Members of the polygamous community of Bountiful gather for church. Canadian law bans polygamy, but there haven't been prosecutions for more than 60 years. (Jonathan Hayward/Canadian Press)
Polygamy in Canada
Can it be banned?
Last Updated April 25, 2008
Section 293 of the Criminal Code of Canada explicitly bans polygamy and threatens offenders with a five-year prison term. Bigamy is named as a similarly serious crime in Section 290.
So in Canada, having more than one spouse can get you in trouble, right? Well, not on the face of it. There hasn't been a prosecution for polygamy in Canada for more than 60 years. Nor are statistics kept on how many Canadians live in polygamous marriages, a broad category that covers both men and women with multiple spouses.
Sir John A. Macdonald told Canada's first Mormon immigrants in 1888 that polygamy wasn't welcome in this country. (CBC)
Anti-polygamy laws arose in Canada out of objections to the lifestyle of early members of the Church of Jesus Christ of Latter Day Saints, the Mormons. The first Mormons came here from the United States in 1888, just two years before their church finally ended the controversial practice of male devotees taking multiple wives.
Sir John A. Macdonald was Canada's prime minister at the time, and his government actively sought out religious groups to settle the country opened up by the newly built Canadian Pacific railroad. But Sir John A. told the head of Canada's first Mormon colony, Charles Card, that he wanted no truck with polygamy. In 1890, as mainstream and dissenting Mormons who still favoured multiple spouses settled on the Prairies, Canada passed its first laws against polygamy. They were, if you like, Mormon-specific.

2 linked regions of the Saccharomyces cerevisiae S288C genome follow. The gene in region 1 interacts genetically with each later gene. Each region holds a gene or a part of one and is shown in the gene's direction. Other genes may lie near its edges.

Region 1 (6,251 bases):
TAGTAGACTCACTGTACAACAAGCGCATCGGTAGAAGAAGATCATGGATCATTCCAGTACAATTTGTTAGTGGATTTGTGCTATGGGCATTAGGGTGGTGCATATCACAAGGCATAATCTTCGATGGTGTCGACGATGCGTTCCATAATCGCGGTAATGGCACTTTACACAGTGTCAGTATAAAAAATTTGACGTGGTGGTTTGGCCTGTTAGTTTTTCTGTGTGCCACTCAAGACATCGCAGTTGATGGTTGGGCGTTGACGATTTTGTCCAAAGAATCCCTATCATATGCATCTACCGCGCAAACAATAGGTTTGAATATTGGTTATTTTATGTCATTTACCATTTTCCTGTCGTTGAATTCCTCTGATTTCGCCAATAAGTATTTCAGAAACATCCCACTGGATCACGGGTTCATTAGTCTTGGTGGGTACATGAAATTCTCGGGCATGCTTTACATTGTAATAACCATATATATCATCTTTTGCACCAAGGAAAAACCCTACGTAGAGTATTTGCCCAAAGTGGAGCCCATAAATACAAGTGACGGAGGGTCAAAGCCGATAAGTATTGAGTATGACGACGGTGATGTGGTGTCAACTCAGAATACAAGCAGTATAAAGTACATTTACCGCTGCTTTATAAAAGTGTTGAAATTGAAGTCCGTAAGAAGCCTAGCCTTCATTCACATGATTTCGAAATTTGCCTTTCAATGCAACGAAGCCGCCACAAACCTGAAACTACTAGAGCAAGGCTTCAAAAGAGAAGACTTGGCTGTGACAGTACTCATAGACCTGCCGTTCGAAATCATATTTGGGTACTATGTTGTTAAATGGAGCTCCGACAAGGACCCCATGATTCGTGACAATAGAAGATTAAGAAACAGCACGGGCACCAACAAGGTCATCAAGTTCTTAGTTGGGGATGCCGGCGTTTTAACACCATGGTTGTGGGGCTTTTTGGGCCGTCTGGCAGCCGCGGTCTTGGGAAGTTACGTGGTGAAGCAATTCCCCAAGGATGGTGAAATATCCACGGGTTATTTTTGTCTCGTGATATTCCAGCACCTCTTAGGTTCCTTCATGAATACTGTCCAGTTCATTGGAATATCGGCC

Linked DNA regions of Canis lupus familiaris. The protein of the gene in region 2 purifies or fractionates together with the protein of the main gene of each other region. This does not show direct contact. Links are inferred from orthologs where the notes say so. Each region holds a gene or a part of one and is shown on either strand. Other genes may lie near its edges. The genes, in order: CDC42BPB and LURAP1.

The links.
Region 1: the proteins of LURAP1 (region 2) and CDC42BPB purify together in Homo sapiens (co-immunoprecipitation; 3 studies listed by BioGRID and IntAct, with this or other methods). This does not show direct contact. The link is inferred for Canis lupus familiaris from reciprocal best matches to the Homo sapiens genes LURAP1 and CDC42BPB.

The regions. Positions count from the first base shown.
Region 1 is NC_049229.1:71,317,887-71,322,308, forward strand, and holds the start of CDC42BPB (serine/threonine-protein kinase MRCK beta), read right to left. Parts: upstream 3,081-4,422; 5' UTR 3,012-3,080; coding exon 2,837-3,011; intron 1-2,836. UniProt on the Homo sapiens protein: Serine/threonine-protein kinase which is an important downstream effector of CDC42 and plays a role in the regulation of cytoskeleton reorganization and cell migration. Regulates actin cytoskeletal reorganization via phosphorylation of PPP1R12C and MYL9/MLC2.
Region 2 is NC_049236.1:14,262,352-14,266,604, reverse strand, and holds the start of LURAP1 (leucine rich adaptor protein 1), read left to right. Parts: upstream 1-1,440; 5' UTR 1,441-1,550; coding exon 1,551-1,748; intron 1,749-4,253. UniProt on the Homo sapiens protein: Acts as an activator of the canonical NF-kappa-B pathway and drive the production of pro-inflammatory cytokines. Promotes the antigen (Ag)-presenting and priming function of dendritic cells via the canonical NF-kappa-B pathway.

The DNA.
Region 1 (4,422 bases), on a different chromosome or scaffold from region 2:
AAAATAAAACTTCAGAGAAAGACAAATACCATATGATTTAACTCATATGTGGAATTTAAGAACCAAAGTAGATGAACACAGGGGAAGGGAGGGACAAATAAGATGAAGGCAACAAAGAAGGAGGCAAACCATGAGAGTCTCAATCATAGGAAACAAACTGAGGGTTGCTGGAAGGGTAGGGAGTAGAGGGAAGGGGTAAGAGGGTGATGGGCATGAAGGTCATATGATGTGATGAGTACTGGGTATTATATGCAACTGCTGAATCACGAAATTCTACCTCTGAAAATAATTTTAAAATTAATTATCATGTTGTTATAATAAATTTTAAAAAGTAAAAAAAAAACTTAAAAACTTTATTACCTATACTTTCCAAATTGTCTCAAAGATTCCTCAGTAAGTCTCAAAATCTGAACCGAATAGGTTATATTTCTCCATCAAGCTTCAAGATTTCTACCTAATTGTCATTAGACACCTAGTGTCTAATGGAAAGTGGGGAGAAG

In fact, until the 1950s, the Criminal Code prohibition on marrying more than one spouse mentioned Mormons in the text. Nowadays, section 293 isn't aimed at any particular group, just those who "practise or enter into any form of polygamy … or any kind of conjugal union with more than one person at the same time."
Some say that could even enable prosecution of so-called "polyamorist" relationships, three or more consenting adults who have conjugal ties and live together as a lifestyle choice. Adultery or open marriages, where spouses permit each other to have sex outside their union, might also come under the legislation.
Polygamy comes to Canada
Such situations have not attracted prosecutions, but as religions and cultures where some degree of polygamy is tolerated come to Canada, the relevance of Section 293 is growing. Some Muslims believe the Qur'an permits a man to have to four wives, but only under certain, fairly strict conditions. In parts of Africa, men take multiple spouses as a cultural practice. Canadian immigration officials have turned down applications from men in legal polygamous unions abroad to bring more than one wife to the country under a family class visa. Also, there have been hundreds of refugee claims by women from such cultures who claim abuse and coercion in forced multiple marriages.